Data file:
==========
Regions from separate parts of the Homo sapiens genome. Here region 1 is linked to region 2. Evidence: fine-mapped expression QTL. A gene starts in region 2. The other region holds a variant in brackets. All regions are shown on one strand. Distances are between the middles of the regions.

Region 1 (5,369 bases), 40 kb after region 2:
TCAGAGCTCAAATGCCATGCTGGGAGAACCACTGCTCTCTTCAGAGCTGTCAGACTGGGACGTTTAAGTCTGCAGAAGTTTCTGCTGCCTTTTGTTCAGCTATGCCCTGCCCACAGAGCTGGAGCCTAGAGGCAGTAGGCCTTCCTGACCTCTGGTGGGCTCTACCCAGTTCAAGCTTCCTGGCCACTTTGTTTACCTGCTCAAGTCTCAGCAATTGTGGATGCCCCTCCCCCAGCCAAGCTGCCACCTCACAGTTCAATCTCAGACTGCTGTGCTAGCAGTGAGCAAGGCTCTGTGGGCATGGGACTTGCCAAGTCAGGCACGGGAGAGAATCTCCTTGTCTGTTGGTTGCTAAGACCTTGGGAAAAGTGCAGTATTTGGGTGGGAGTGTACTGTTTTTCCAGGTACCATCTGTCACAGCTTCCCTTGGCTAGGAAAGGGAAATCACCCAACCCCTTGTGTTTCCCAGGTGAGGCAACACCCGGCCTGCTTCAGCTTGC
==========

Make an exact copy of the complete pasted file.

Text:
Regions from separate parts of the Homo sapiens genome. Here region 1 is linked to region 2. Evidence: fine-mapped expression QTL. A gene starts in region 2. The other region holds a variant in brackets. All regions are shown on one strand. Distances are between the middles of the regions.

Region 1 (5,369 bases), 40 kb after region 2:
TCAGAGCTCAAATGCCATGCTGGGAGAACCACTGCTCTCTTCAGAGCTGTCAGACTGGGACGTTTAAGTCTGCAGAAGTTTCTGCTGCCTTTTGTTCAGCTATGCCCTGCCCACAGAGCTGGAGCCTAGAGGCAGTAGGCCTTCCTGACCTCTGGTGGGCTCTACCCAGTTCAAGCTTCCTGGCCACTTTGTTTACCTGCTCAAGTCTCAGCAATTGTGGATGCCCCTCCCCCAGCCAAGCTGCCACCTCACAGTTCAATCTCAGACTGCTGTGCTAGCAGTGAGCAAGGCTCTGTGGGCATGGGACTTGCCAAGTCAGGCACGGGAGAGAATCTCCTTGTCTGTTGGTTGCTAAGACCTTGGGAAAAGTGCAGTATTTGGGTGGGAGTGTACTGTTTTTCCAGGTACCATCTGTCACAGCTTCCCTTGGCTAGGAAAGGGAAATCACCCAACCCCTTGTGTTTCCCAGGTGAGGCAACACCCGGCCTGCTTCAGCTTGC